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Holm on losing Cavendish, signing Kittel, and sprinting

  • By Andrew Hood
  • Published Feb. 19, 2016
Brian Holm is pictured during the Etixx – Quick-Step media day last month. Photo: Tim De Waele | TDWsport.com

Brian Holm, the Danish sport director at Etixx – Quick-Step, will no longer have Mark Cavendish’s ear in the bunch sprints.

Cavendish relied upon Holm throughout much of his professional career, riding on Holm’s teams every year since turning pro except in 2012, when he raced one season with Sky following the collapse of High Road. Cavendish is now with Dimension Data and Holm stayed put at Etixx, ending their dynamic partnership in the bunch sprints.

Holm isn’t nostalgic about Cavendish’s departure, and he is looking forward to seeing Etixx newcomer Marcel Kittel and Cavendish lock horns throughout the season. VeloNews caught up with Holm to talk about the Kittel transfer, the art of the sprint leadout, and why it’s getting harder to win bunch sprints. Here are excerpts from the interview:

VeloNews: How did the Kittel deal come together?
Brian Holm: It was all quite fast. The first time I heard about it was when Cavendish told me. Cav was already going, but I was staying on the team, and he told me, ‘Kittel is coming.’ I thought he was kidding. I called Patrick [team general manager Patrick Lefevere] and he didn’t want to talk about it too much. I saw Kittel and he said, ‘wait two days.’ I think everything happened very, very fast. There are a lot of rumors in cycling, and normally you hear everything, but this time it was really going fast. No one knew anything. I still need to sit down and have a good glass of wine with Lefevere to get the full story on that one.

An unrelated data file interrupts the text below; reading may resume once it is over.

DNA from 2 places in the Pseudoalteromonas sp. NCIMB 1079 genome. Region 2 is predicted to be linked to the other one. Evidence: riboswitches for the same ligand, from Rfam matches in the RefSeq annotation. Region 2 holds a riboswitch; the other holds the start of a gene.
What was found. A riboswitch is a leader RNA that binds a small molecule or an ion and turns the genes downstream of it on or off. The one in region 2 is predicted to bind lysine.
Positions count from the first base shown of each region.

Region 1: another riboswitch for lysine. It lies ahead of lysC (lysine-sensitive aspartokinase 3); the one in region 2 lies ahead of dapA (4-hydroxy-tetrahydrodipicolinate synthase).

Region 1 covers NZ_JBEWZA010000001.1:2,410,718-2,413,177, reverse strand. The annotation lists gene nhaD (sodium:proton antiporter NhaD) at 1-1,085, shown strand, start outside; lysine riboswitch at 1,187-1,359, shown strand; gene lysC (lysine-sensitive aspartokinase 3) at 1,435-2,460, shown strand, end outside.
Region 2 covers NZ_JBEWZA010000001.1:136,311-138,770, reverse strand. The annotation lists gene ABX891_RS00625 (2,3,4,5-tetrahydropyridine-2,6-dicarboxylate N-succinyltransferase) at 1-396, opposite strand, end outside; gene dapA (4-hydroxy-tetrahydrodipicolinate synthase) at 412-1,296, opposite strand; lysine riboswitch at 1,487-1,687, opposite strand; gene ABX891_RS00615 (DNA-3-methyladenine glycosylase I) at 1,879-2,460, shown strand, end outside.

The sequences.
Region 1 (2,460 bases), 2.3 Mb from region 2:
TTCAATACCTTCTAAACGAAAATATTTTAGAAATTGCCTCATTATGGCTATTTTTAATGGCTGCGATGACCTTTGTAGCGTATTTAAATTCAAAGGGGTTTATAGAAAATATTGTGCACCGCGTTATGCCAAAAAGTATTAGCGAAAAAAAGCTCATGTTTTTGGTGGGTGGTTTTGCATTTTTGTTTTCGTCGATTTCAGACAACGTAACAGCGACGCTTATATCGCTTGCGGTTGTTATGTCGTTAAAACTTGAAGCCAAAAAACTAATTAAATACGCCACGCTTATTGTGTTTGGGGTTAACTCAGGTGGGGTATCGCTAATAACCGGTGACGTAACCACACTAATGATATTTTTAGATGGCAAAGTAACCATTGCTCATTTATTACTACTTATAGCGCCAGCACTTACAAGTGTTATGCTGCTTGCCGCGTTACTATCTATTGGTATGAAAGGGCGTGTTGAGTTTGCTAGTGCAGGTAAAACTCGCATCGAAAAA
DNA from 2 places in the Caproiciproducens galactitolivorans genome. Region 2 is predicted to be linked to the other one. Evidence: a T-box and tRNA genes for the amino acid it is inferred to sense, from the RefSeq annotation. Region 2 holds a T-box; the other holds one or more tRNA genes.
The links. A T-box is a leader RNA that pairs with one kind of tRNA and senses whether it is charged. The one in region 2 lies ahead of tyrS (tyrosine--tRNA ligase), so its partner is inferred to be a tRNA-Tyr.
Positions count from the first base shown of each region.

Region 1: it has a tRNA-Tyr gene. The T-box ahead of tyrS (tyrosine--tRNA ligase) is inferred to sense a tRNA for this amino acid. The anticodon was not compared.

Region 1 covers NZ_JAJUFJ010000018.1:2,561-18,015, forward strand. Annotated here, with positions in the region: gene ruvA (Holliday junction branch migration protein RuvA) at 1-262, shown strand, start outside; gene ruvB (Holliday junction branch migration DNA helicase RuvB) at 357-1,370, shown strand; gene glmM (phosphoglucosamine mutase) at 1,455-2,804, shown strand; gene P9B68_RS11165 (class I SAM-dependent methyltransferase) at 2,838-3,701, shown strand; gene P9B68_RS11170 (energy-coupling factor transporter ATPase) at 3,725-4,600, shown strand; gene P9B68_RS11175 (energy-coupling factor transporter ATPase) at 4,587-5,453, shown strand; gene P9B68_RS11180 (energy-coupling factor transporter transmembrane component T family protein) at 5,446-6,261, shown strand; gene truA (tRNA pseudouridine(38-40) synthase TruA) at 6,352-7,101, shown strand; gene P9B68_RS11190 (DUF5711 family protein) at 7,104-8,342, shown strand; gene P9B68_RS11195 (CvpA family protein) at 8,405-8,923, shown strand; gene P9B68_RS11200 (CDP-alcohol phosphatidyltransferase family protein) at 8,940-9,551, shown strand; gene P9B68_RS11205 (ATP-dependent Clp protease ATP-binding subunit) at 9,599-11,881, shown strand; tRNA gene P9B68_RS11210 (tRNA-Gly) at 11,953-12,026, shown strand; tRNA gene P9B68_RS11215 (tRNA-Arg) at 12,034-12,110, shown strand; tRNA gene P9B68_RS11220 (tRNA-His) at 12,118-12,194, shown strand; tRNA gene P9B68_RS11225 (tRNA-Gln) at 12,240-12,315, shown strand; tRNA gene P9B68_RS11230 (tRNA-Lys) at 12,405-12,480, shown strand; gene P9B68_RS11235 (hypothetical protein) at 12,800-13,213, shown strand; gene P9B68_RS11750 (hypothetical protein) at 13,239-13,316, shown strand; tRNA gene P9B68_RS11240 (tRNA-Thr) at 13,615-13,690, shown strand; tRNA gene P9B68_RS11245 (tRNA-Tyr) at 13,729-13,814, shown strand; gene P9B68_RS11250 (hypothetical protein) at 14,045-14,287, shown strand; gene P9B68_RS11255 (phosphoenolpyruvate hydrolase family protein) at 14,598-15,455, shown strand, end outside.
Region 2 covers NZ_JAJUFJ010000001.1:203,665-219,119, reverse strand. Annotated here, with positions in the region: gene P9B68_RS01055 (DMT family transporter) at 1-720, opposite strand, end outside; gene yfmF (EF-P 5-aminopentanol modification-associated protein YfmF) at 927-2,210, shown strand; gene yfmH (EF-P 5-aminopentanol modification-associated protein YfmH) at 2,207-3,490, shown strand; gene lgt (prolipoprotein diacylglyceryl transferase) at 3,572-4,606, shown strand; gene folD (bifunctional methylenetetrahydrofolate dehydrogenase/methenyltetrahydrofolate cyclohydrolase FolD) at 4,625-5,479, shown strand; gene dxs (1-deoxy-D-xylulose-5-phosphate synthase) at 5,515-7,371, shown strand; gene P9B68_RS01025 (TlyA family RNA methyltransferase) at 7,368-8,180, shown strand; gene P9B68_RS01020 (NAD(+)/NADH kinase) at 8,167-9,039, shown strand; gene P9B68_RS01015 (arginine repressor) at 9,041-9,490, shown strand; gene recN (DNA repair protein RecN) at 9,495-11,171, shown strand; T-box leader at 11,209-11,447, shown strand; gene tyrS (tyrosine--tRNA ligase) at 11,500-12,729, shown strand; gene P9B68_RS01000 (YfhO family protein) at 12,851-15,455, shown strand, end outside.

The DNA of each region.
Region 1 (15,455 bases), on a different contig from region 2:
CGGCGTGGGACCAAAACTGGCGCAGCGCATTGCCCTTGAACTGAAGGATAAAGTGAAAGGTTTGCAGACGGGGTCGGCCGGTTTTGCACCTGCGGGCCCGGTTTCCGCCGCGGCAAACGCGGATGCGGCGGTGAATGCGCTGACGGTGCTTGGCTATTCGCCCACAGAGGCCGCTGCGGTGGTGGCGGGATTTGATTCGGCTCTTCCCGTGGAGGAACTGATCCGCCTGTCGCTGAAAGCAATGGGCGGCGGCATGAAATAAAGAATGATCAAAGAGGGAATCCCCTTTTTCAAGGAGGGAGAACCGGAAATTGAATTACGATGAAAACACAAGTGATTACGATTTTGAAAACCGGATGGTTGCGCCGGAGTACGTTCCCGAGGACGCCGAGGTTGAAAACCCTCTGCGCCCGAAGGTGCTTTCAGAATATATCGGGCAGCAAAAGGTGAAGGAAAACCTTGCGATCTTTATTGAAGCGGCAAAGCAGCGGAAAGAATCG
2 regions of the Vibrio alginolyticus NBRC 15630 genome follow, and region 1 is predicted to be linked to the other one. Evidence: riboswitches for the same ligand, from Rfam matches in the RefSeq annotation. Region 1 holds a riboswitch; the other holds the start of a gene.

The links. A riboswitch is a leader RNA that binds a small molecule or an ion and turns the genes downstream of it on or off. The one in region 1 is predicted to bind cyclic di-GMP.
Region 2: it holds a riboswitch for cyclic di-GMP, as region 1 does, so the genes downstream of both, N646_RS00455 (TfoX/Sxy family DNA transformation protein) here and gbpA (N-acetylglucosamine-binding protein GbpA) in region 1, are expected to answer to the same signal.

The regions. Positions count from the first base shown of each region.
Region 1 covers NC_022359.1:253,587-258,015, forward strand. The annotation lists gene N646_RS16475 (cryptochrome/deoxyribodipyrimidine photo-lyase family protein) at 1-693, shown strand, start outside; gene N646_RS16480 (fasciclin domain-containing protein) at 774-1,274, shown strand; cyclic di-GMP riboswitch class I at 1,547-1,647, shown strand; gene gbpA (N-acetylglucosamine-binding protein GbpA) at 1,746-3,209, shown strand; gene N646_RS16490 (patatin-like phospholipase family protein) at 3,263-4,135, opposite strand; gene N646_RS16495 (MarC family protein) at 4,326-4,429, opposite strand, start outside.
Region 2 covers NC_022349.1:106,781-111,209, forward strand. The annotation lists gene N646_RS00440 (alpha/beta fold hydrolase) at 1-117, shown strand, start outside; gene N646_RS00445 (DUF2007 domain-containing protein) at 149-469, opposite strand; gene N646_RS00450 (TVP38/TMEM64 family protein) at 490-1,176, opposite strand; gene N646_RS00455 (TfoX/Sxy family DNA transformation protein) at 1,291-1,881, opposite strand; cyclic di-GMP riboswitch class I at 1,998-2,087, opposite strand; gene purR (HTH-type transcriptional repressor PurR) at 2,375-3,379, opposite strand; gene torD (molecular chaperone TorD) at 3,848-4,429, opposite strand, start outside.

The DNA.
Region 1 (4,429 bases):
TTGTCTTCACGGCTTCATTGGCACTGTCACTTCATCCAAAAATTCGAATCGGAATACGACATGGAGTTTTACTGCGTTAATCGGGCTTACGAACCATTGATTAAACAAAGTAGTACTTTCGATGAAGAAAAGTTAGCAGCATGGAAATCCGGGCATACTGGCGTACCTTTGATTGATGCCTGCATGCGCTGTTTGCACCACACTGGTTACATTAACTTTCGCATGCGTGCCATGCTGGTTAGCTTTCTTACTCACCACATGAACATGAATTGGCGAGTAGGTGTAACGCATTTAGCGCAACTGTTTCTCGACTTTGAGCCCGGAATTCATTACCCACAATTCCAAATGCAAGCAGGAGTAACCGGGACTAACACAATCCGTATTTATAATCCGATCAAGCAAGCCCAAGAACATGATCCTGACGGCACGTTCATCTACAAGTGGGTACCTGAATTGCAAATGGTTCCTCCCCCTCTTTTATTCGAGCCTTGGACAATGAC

VN: Why did you decide to stay at Etixx instead of going with Cavendish to Dimension Data?
BH: Cavendish is very special, and he gave us so much happiness with all of his victories. It was very special working with him, because he’s probably one of the best sprinters ever, but at the end of the day, the sport directors don’t cross over with the riders. It’s their mechanics, their PR men, their coaches, their trainers, and a few riders. I’ve been here at Etixx since 2012, and I am really happy here. It’s like a big family, from the people in the front office, to the mechanics, to all the directors. I wouldn’t say it was an easy decision, but I think Cav will be in good hands with the South Africans. Ralf [Aldag] is also going with him.

VN: Cavendish brought a few guys with him, including Mark Renshaw and Sky’s Bernie Eisel, but Kittel didn’t bring anyone. Who will work for him in the sprints?
BH: Renshaw is a big loss. He is the master of the leadout, and no one is better than he is, but we have some guys. We have a few guys. [Nikolas] Maes, [Fabio] Sabatini, [Lukasz] Wisniowski, [Maximiliano] Richeze, [Gianni] Meersman, so I think we will solve that problem. Even Tony Martin, he is going from the last 1km. Marcel and Tony are from the same city, so I know Tony will be happy to help as well.

VN: Have you had any conversations with Kittel about what happened last year?